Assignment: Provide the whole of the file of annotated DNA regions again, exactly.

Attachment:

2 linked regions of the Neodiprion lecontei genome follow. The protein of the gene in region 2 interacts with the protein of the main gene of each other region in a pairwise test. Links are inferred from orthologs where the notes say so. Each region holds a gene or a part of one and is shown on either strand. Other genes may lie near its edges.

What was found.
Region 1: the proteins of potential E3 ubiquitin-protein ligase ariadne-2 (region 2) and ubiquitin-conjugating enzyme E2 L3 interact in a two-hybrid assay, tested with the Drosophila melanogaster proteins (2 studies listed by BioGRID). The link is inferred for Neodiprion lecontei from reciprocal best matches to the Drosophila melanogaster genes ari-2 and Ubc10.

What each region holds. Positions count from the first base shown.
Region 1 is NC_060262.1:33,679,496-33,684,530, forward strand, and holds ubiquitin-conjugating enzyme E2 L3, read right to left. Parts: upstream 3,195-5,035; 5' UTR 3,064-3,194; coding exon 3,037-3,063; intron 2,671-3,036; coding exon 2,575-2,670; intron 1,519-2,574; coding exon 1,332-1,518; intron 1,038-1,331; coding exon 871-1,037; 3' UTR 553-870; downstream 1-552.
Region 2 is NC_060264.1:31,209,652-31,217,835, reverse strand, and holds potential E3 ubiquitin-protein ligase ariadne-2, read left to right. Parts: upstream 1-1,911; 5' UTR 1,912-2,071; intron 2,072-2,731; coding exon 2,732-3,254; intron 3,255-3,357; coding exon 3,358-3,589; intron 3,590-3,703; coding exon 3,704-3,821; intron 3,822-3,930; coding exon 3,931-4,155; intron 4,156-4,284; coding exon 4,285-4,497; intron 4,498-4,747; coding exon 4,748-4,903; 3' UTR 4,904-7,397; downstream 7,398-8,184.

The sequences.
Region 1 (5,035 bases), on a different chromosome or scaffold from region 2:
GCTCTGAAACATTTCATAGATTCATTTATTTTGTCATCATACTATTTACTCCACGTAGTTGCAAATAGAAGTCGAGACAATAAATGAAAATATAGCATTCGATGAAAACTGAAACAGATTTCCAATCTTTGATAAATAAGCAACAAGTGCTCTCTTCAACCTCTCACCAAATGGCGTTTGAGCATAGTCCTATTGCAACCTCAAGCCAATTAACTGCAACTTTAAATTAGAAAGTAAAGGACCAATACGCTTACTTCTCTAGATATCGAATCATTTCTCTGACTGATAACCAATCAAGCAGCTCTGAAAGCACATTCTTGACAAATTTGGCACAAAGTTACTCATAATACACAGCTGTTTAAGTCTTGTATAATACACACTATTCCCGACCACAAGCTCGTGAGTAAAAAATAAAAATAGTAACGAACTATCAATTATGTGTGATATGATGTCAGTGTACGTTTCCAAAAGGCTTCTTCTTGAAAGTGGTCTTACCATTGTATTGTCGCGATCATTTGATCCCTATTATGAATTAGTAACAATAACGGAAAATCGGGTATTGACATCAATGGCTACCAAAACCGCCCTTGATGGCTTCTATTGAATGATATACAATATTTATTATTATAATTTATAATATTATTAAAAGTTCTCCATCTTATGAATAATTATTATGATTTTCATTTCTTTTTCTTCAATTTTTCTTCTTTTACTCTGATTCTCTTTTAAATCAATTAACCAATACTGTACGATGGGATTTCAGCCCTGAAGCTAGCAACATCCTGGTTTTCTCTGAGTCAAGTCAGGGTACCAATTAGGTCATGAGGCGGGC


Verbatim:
2 linked regions of the Neodiprion lecontei genome follow. The protein of the gene in region 2 interacts with the protein of the main gene of each other region in a pairwise test. Links are inferred from orthologs where the notes say so. Each region holds a gene or a part of one and is shown on either strand. Other genes may lie near its edges.

What was found.
Region 1: the proteins of potential E3 ubiquitin-protein ligase ariadne-2 (region 2) and ubiquitin-conjugating enzyme E2 L3 interact in a two-hybrid assay, tested with the Drosophila melanogaster proteins (2 studies listed by BioGRID). The link is inferred for Neodiprion lecontei from reciprocal best matches to the Drosophila melanogaster genes ari-2 and Ubc10.

What each region holds. Positions count from the first base shown.
Region 1 is NC_060262.1:33,679,496-33,684,530, forward strand, and holds ubiquitin-conjugating enzyme E2 L3, read right to left. Parts: upstream 3,195-5,035; 5' UTR 3,064-3,194; coding exon 3,037-3,063; intron 2,671-3,036; coding exon 2,575-2,670; intron 1,519-2,574; coding exon 1,332-1,518; intron 1,038-1,331; coding exon 871-1,037; 3' UTR 553-870; downstream 1-552.
Region 2 is NC_060264.1:31,209,652-31,217,835, reverse strand, and holds potential E3 ubiquitin-protein ligase ariadne-2, read left to right. Parts: upstream 1-1,911; 5' UTR 1,912-2,071; intron 2,072-2,731; coding exon 2,732-3,254; intron 3,255-3,357; coding exon 3,358-3,589; intron 3,590-3,703; coding exon 3,704-3,821; intron 3,822-3,930; coding exon 3,931-4,155; intron 4,156-4,284; coding exon 4,285-4,497; intron 4,498-4,747; coding exon 4,748-4,903; 3' UTR 4,904-7,397; downstream 7,398-8,184.

The sequences.
Region 1 (5,035 bases), on a different chromosome or scaffold from region 2:
GCTCTGAAACATTTCATAGATTCATTTATTTTGTCATCATACTATTTACTCCACGTAGTTGCAAATAGAAGTCGAGACAATAAATGAAAATATAGCATTCGATGAAAACTGAAACAGATTTCCAATCTTTGATAAATAAGCAACAAGTGCTCTCTTCAACCTCTCACCAAATGGCGTTTGAGCATAGTCCTATTGCAACCTCAAGCCAATTAACTGCAACTTTAAATTAGAAAGTAAAGGACCAATACGCTTACTTCTCTAGATATCGAATCATTTCTCTGACTGATAACCAATCAAGCAGCTCTGAAAGCACATTCTTGACAAATTTGGCACAAAGTTACTCATAATACACAGCTGTTTAAGTCTTGTATAATACACACTATTCCCGACCACAAGCTCGTGAGTAAAAAATAAAAATAGTAACGAACTATCAATTATGTGTGATATGATGTCAGTGTACGTTTCCAAAAGGCTTCTTCTTGAAAGTGGTCTTACCATTGTATTGTCGCGATCATTTGATCCCTATTATGAATTAGTAACAATAACGGAAAATCGGGTATTGACATCAATGGCTACCAAAACCGCCCTTGATGGCTTCTATTGAATGATATACAATATTTATTATTATAATTTATAATATTATTAAAAGTTCTCCATCTTATGAATAATTATTATGATTTTCATTTCTTTTTCTTCAATTTTTCTTCTTTTACTCTGATTCTCTTTTAAATCAATTAACCAATACTGTACGATGGGATTTCAGCCCTGAAGCTAGCAACATCCTGGTTTTCTCTGAGTCAAGTCAGGGTACCAATTAGGTCATGAGGCGGGC